INDONESIA'S first fibre-optic cable manufacturing plant has now been completed.
The official opening of the factory was held in conjunction with Indonesia's first seminar on fibre-optic manufacturing organised by the National Cable Manufacturers' Association and BPP Teknologi, a governmental agency for the assessment and applicationof new technologies.
''We're a developing country with many requirements and, in terms of telecommunications, we have a good opportunity to start with fibre,'' said Mr Sentoso, the president and owner of P. T. Jembo Cable.
He said the firm had begun a feasibility study into the manufacture of fibre cable five years ago and, with a subsequent commitment from the government to use state-of-the-art technology in telecommunications, he went ahead with the factory.
''We have a good opportunity to be ahead of the game,'' said Mr Sentoso.
P. T. Jembo Cable was formed in April 1973 to manufacture low voltage power cable and it had started work on the fibre-optic cable factory nearly two years ago.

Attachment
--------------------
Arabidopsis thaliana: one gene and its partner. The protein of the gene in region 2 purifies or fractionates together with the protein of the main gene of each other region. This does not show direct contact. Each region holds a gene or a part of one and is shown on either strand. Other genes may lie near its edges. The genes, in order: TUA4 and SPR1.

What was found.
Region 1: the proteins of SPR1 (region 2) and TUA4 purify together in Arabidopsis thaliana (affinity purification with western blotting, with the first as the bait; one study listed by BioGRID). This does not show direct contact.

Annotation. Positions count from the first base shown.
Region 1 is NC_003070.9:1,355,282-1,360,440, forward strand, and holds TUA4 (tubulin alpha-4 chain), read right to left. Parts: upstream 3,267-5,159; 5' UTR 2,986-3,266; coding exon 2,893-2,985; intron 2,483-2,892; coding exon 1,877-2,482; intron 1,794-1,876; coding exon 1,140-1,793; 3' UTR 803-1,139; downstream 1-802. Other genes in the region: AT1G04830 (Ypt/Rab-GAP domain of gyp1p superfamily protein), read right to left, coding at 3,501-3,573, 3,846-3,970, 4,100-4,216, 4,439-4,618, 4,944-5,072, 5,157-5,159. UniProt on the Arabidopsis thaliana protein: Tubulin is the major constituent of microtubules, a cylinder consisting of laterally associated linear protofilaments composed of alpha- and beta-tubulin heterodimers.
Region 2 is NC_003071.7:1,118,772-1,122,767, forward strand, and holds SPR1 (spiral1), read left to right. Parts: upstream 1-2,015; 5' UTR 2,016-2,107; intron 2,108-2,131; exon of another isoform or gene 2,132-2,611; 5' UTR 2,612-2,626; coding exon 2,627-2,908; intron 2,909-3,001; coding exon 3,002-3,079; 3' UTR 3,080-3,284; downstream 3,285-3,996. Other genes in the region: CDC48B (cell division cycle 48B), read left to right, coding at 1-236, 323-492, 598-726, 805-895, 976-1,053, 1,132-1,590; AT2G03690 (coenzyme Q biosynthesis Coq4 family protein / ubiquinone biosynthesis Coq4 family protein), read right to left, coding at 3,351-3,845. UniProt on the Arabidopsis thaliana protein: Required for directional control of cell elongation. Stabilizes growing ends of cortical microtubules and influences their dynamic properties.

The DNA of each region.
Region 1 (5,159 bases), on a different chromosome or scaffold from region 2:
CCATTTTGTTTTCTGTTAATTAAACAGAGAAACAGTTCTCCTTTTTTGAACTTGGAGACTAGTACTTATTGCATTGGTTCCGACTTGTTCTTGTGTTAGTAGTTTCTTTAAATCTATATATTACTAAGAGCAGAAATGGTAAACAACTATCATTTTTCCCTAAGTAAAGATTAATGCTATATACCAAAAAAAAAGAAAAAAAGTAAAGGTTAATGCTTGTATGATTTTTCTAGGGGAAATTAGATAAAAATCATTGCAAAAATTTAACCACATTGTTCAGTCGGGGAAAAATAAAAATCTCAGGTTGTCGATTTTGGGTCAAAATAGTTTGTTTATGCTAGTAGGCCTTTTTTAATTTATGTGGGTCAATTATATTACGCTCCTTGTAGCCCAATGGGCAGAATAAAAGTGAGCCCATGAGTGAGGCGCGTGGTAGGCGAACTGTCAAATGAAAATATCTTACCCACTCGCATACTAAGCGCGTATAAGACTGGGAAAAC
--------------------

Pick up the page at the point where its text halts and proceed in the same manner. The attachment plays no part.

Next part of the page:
Mr Sentoso said US$3 million had been invested in the factory, including the hi-tech manufacturing and testing equipment.
Last year, the Japanese company, Fujikora (which also has interests in the fibre-optics in Japan), took a 20 per cent interest in the fibre arm of P. T. Jembo.
Although the factory was now ready to produce fibre cable (the glass fibre core, itself is manufactured elsewhere), Mr Sentoso said he had no orders.
In the week following the seminar, PT Telekom awarded a US$185 million contract to Siemens and PT Inti.
This was to install 144 digital phone exchanges, radio transmission routes and 836 kilometres of fibre-optic cable.
Despite contracts like this becoming more common - the government has committed itself to building five million new lines over the next five years - there are risks for Mr Sentoso's project.
While the government has hinted at accepting fibre in the new telephone system, there are no figures regarding how much will be needed.
Also, the companies installing the network - those like Siemens - may prefer to use tried and tested cable manufacturers.
But the interest in fibre optics is certainly there. P. T. Jembo, the sponsor of the seminar, was surprised by the number of people at the conference.
''We expected maybe 150 people but, over the two days, we've had 348,'' said Mr Sentoso.
Presentations at the seminar were in Indonesian on the first day and, on day two, technical presentations were made by Corning (fibre manufacturers), Fujikura and Arnhem Technology (equipment suppliers).